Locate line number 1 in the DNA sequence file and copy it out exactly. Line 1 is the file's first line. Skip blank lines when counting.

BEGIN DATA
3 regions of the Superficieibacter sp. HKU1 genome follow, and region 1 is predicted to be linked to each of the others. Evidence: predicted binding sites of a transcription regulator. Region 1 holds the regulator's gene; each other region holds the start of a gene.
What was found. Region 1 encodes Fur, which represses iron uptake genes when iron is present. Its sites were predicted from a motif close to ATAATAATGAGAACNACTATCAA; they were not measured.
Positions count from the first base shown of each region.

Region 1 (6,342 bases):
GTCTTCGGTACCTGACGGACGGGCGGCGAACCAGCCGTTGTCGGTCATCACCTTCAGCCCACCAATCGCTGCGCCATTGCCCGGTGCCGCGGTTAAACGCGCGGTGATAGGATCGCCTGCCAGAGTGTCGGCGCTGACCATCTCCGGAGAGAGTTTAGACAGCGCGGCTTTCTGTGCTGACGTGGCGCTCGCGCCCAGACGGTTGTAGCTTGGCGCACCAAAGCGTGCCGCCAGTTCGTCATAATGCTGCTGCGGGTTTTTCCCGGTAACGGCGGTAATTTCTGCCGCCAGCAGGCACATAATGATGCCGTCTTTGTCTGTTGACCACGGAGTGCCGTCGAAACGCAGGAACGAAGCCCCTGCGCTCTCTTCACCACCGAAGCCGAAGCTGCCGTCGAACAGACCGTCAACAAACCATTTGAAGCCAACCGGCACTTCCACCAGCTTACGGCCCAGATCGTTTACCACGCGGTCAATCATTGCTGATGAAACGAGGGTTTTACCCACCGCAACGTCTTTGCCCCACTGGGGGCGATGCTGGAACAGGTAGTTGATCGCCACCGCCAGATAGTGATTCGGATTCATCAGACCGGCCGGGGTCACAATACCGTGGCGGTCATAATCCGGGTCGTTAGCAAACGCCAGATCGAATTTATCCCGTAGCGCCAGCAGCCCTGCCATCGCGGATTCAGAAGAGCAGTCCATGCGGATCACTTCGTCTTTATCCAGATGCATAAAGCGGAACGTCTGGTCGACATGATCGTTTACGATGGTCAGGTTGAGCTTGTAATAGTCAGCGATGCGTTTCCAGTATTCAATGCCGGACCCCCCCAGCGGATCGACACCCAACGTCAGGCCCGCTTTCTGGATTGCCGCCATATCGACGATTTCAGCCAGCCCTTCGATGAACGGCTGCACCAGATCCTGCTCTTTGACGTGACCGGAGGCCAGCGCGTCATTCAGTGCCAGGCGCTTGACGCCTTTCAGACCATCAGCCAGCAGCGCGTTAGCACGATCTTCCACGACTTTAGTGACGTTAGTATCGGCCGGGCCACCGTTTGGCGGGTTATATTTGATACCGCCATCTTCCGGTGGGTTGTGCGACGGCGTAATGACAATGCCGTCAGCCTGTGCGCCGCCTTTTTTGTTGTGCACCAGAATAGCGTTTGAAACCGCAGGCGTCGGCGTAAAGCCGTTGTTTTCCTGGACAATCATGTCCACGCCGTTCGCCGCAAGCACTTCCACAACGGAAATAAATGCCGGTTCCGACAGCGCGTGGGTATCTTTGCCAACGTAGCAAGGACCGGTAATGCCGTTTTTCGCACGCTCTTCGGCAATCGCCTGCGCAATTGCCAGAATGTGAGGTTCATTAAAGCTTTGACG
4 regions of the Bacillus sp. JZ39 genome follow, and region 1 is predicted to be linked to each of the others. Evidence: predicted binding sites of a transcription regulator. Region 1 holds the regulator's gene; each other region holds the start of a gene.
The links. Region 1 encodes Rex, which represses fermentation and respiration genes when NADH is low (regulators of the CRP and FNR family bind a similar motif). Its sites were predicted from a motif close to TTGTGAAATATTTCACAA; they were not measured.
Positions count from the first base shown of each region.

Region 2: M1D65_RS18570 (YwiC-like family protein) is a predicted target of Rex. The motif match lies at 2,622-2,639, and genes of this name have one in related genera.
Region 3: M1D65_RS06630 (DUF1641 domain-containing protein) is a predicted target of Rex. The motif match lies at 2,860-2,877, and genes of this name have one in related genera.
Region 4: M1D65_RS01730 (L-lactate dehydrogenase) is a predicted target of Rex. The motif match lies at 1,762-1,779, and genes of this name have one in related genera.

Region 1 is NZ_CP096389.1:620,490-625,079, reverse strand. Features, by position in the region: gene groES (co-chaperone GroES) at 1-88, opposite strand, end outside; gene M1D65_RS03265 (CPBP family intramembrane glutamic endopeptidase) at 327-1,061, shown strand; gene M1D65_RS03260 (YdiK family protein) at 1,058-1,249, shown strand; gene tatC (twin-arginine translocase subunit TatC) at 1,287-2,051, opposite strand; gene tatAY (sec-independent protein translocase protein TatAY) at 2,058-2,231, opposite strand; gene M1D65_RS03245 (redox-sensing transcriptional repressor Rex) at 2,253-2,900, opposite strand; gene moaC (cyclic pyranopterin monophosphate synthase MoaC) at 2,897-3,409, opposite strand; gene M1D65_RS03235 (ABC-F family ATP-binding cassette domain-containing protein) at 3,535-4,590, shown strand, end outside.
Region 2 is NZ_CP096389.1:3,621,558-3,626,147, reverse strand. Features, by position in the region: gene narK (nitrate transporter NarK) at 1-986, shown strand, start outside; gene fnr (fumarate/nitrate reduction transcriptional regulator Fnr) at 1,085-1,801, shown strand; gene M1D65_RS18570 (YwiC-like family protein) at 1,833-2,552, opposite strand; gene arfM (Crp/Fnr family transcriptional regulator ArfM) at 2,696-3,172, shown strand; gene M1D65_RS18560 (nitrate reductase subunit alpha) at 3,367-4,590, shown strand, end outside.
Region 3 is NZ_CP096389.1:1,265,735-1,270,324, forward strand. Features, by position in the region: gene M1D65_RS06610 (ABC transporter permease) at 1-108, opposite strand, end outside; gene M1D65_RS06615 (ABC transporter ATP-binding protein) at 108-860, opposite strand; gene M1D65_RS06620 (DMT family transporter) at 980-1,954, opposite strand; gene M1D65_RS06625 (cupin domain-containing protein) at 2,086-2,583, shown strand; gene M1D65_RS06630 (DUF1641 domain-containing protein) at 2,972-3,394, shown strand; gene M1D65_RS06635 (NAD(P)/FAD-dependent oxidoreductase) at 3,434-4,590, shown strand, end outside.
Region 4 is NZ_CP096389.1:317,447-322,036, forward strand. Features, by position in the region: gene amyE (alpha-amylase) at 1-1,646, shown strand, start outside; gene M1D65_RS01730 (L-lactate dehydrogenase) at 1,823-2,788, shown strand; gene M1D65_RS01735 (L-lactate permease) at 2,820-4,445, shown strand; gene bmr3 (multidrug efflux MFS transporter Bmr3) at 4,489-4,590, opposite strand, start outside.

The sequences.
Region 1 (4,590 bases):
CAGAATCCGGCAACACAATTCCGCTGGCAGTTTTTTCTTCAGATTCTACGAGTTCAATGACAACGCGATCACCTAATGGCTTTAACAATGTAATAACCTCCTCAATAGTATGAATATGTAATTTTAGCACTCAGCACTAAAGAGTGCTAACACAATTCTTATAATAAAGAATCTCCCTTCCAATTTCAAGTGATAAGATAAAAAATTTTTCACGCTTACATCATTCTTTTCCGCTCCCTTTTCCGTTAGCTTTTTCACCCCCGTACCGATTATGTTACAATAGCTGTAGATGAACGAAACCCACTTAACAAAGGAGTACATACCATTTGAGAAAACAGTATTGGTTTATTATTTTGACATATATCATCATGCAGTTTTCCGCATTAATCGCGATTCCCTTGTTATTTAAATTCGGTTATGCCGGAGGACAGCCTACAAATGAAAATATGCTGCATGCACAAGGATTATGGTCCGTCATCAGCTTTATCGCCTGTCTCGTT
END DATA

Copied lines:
3 regions of the Superficieibacter sp. HKU1 genome follow, and region 1 is predicted to be linked to each of the others. Evidence: predicted binding sites of a transcription regulator. Region 1 holds the regulator's gene; each other region holds the start of a gene.